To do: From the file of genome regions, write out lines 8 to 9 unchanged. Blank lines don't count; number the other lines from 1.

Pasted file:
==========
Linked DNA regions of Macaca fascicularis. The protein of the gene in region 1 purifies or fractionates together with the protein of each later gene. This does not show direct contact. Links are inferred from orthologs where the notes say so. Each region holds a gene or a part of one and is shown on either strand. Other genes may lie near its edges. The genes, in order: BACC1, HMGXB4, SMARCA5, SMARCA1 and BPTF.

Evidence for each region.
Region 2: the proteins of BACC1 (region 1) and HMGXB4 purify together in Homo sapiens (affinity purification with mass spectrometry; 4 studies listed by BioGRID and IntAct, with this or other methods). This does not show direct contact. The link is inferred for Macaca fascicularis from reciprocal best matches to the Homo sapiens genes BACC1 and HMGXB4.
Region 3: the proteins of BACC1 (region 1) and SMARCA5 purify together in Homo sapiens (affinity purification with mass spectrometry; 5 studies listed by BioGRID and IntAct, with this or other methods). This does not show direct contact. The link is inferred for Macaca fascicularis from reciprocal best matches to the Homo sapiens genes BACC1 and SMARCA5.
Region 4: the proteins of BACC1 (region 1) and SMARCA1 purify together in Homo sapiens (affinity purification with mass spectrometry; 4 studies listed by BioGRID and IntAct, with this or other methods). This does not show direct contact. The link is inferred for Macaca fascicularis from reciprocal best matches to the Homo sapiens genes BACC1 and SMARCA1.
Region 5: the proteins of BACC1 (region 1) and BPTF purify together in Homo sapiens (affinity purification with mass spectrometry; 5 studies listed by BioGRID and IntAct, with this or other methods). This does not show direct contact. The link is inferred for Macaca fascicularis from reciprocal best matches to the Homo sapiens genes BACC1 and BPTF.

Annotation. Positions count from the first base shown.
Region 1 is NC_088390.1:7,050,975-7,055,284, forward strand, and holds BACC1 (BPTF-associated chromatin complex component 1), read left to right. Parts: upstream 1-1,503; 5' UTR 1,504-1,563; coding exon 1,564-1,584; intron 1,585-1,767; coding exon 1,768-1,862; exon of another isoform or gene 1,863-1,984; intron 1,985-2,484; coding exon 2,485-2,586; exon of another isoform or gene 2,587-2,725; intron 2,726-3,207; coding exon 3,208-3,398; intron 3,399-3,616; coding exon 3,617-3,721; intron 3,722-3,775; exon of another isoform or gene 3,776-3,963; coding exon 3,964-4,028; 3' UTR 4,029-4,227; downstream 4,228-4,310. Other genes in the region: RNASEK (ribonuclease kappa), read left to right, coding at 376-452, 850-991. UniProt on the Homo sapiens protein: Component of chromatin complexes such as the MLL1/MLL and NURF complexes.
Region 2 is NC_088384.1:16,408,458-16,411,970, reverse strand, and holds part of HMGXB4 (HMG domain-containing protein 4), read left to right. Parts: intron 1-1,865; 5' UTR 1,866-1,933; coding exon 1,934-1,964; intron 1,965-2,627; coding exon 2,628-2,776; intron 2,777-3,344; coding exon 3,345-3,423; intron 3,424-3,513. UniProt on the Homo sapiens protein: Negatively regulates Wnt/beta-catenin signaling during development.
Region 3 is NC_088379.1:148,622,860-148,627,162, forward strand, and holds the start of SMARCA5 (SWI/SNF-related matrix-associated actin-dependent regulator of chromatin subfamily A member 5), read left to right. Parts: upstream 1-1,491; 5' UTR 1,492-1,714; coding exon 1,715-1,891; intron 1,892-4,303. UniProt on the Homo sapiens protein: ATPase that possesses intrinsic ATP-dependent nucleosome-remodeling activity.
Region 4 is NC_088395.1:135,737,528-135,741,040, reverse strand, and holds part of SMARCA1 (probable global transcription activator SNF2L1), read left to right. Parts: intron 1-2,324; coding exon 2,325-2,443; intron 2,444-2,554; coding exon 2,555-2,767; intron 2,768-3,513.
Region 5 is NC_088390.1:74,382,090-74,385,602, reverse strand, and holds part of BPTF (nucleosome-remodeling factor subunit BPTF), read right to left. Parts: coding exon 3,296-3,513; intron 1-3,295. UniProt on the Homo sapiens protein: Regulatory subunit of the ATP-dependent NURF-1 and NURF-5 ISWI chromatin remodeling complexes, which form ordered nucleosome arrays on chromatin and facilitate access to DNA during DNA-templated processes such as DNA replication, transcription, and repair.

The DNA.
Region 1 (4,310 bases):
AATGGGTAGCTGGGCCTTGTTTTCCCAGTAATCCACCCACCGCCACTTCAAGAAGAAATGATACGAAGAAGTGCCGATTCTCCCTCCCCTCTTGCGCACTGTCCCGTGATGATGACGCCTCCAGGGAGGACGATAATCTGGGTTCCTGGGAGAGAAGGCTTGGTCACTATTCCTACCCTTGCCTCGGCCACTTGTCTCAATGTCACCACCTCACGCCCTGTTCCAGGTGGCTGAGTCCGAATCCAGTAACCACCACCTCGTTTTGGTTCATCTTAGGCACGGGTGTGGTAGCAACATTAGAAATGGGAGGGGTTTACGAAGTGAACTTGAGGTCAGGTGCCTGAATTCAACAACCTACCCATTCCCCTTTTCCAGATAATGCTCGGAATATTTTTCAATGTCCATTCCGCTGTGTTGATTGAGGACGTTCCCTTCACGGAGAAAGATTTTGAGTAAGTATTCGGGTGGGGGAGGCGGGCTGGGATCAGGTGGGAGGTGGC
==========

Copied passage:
Region 1 is NC_088390.1:7,050,975-7,055,284, forward strand, and holds BACC1 (BPTF-associated chromatin complex component 1), read left to right. Parts: upstream 1-1,503; 5' UTR 1,504-1,563; coding exon 1,564-1,584; intron 1,585-1,767; coding exon 1,768-1,862; exon of another isoform or gene 1,863-1,984; intron 1,985-2,484; coding exon 2,485-2,586; exon of another isoform or gene 2,587-2,725; intron 2,726-3,207; coding exon 3,208-3,398; intron 3,399-3,616; coding exon 3,617-3,721; intron 3,722-3,775; exon of another isoform or gene 3,776-3,963; coding exon 3,964-4,028; 3' UTR 4,029-4,227; downstream 4,228-4,310. Other genes in the region: RNASEK (ribonuclease kappa), read left to right, coding at 376-452, 850-991. UniProt on the Homo sapiens protein: Component of chromatin complexes such as the MLL1/MLL and NURF complexes.
Region 2 is NC_088384.1:16,408,458-16,411,970, reverse strand, and holds part of HMGXB4 (HMG domain-containing protein 4), read left to right. Parts: intron 1-1,865; 5' UTR 1,866-1,933; coding exon 1,934-1,964; intron 1,965-2,627; coding exon 2,628-2,776; intron 2,777-3,344; coding exon 3,345-3,423; intron 3,424-3,513. UniProt on the Homo sapiens protein: Negatively regulates Wnt/beta-catenin signaling during development.